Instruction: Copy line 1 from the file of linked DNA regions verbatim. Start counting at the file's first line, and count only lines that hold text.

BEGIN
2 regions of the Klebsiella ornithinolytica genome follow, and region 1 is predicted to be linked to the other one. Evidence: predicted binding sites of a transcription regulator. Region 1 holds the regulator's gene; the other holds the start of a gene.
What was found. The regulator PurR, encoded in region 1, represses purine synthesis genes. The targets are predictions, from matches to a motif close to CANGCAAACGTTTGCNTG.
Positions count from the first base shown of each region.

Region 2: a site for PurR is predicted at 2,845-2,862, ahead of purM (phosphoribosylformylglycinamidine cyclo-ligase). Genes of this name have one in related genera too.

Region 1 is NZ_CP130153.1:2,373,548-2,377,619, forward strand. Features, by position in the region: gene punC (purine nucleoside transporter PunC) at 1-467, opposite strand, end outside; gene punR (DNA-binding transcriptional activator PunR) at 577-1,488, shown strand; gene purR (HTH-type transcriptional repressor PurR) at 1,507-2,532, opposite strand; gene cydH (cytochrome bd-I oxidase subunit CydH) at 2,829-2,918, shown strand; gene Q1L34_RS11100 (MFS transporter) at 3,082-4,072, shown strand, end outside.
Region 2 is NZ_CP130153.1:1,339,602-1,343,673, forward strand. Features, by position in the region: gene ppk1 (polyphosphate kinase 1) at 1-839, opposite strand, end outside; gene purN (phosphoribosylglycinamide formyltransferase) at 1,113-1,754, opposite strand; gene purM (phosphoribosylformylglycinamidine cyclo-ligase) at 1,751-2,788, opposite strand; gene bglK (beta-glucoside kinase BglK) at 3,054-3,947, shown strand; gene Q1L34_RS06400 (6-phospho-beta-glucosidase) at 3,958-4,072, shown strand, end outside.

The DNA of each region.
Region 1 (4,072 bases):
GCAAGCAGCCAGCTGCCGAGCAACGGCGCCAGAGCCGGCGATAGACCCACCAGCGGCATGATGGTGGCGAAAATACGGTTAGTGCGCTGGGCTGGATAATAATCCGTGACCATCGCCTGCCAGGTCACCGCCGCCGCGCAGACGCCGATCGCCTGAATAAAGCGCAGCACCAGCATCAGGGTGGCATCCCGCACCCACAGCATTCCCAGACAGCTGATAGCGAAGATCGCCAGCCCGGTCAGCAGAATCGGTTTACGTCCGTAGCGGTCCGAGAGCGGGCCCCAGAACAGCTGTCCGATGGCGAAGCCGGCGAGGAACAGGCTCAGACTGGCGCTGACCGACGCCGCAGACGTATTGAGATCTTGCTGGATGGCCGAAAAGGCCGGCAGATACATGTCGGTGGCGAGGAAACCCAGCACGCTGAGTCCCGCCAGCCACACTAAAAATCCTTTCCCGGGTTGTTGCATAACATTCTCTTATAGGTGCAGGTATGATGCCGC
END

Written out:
2 regions of the Klebsiella ornithinolytica genome follow, and region 1 is predicted to be linked to the other one. Evidence: predicted binding sites of a transcription regulator. Region 1 holds the regulator's gene; the other holds the start of a gene.